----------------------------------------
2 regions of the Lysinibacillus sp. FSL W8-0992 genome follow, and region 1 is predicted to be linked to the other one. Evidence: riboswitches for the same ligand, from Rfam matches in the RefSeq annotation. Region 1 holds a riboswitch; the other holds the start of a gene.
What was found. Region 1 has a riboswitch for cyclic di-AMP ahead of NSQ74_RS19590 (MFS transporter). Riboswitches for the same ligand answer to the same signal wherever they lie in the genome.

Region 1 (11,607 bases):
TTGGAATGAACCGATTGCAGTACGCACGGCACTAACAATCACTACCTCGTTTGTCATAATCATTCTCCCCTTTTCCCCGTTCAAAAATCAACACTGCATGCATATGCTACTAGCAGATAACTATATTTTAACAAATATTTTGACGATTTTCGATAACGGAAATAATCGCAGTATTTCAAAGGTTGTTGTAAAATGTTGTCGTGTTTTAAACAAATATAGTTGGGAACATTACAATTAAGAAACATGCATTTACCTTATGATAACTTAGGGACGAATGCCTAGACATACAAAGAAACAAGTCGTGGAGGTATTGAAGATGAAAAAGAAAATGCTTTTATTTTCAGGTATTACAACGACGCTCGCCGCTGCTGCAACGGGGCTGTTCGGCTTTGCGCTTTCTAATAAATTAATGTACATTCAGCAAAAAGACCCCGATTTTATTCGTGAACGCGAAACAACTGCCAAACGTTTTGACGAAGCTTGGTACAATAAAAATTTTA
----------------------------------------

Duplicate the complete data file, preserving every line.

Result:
2 regions of the Lysinibacillus sp. FSL W8-0992 genome follow, and region 1 is predicted to be linked to the other one. Evidence: riboswitches for the same ligand, from Rfam matches in the RefSeq annotation. Region 1 holds a riboswitch; the other holds the start of a gene.
What was found. Region 1 has a riboswitch for cyclic di-AMP ahead of NSQ74_RS19590 (MFS transporter). Riboswitches for the same ligand answer to the same signal wherever they lie in the genome.

Region 1 (11,607 bases):
TTGGAATGAACCGATTGCAGTACGCACGGCACTAACAATCACTACCTCGTTTGTCATAATCATTCTCCCCTTTTCCCCGTTCAAAAATCAACACTGCATGCATATGCTACTAGCAGATAACTATATTTTAACAAATATTTTGACGATTTTCGATAACGGAAATAATCGCAGTATTTCAAAGGTTGTTGTAAAATGTTGTCGTGTTTTAAACAAATATAGTTGGGAACATTACAATTAAGAAACATGCATTTACCTTATGATAACTTAGGGACGAATGCCTAGACATACAAAGAAACAAGTCGTGGAGGTATTGAAGATGAAAAAGAAAATGCTTTTATTTTCAGGTATTACAACGACGCTCGCCGCTGCTGCAACGGGGCTGTTCGGCTTTGCGCTTTCTAATAAATTAATGTACATTCAGCAAAAAGACCCCGATTTTATTCGTGAACGCGAAACAACTGCCAAACGTTTTGACGAAGCTTGGTACAATAAAAATTTTA